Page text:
The strike extended across the country. It was reflected in the highest proportion of Green votes ever recorded, the biggest informal vote ever, and a further massive number of people who couldn’t be bothered to get their names marked off the rolls, even at the risk of a fine. This reflects alienation on a massive scale. People might not have been inspired by Tony Abbott, but they were even less enthusiastic about the prospect of returning Gillard. Because, remember, this was her campaign. Remember when she proudly proclaimed her intention to “step up and take personal charge of what we do” and unleash the “real Julia”. Well, it turns out that people didn’t like this façade any better than they liked the old (presumably fake) Julia.
Gillard’s brand is trashed. The only thing that’s preventing her party from dragging her name through the mud is the prospect that somehow she can find a way to do a deal with the independents that would allow her to cling onto government. This explains her desperation on display in the recent negotiations – this isn’t simply about being PM, it’s about her own future. Because, unless she can cut a deal, Gillard is finished.
It’s no wonder she’s attempting to lay the blame for the many mistakes of the campaign on Mark Arbib and Karl Bitar: after all, they’re not going to answer back, are they? But this is simply a self-serving explanation that will not bear examination. Is she really attempting to say they failed, and she had nothing to do with the catastrophe? The true explanation is much simpler. It’s also far more confronting in its deadly implications for Labor’s future.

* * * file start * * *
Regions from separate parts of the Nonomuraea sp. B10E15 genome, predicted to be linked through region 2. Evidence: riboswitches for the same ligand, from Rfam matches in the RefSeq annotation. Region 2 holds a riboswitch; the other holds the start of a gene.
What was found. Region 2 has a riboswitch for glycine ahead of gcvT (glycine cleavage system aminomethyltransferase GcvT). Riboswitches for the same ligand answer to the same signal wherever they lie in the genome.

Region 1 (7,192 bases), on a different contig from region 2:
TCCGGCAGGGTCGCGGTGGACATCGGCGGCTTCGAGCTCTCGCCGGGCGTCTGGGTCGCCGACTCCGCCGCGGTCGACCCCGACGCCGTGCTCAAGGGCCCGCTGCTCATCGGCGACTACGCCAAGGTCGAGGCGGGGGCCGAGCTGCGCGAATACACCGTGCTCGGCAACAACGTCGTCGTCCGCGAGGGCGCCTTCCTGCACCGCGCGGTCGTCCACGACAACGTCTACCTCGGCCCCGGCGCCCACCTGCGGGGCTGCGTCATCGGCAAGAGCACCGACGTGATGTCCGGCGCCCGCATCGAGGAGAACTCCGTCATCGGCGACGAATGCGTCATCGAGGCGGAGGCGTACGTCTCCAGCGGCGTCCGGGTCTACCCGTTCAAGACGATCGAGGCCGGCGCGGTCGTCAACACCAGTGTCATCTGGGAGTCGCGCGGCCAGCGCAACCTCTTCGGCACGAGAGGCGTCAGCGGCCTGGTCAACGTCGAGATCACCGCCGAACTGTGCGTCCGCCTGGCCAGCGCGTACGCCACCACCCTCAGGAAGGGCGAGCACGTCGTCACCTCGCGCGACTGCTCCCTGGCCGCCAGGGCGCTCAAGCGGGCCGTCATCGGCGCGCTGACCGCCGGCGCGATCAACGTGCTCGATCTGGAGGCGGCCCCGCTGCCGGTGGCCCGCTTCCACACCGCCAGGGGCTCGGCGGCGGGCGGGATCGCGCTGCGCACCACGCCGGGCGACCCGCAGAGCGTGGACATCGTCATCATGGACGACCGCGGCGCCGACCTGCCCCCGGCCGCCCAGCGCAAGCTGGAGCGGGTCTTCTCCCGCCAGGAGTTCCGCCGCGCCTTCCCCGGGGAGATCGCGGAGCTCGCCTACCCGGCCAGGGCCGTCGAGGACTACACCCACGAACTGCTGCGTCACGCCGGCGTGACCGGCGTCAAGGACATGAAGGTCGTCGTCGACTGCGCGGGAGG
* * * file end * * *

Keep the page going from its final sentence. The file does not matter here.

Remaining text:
Forty-seven years ago last weekend Martin Luther King stood in front of the Lincoln Memorial in Washington and electrified the audience of some 200,000 people with the words; “I have a dream”. There was no detailed road-map laid out in the concept he sketched – of a united and equal America, where a black person was as valued as a white – but nobody faulted his vision. He inspired his listeners and his vision created a new reality. He was a leader.
Gillard, on the other hand. Yes, well, it’s difficult to know exactly what Gillard represents without the benefit of focus group findings to provide a guide to her innermost thoughts. How could anyone who really believes in global warming seriously consider off-loading policy to some kind of pretend citizens assembly of 150 people? And how about her disastrous attempt to foist a new refugee processing centre onto the East Timorese?
Don’t forget it was Gillard herself who decided to stab Kevin Rudd, and not anyone from the shadowy ‘machine’. She claimed she’d been provoked into action because Rudd had sent his chief-of-staff around to take soundings of people’s loyalty within the party. And that was enough to make her snap? Really? Gillard then claimed the party had “lost its way” but she spectacularly failed to place it back on track. That’s why she had to rush to the election, because band-aid solutions were rapidly coming unstuck. She decided on the timing and orchestrated the campaign.
Gillard failed to inspire voters and that’s why we’ve arrived in our current state of indecision and confusion. Labor’s serried ranks are still arrayed behind the leader and bound together by a rigid discipline. Watch how that changes if victory should happen to slip from their grasp.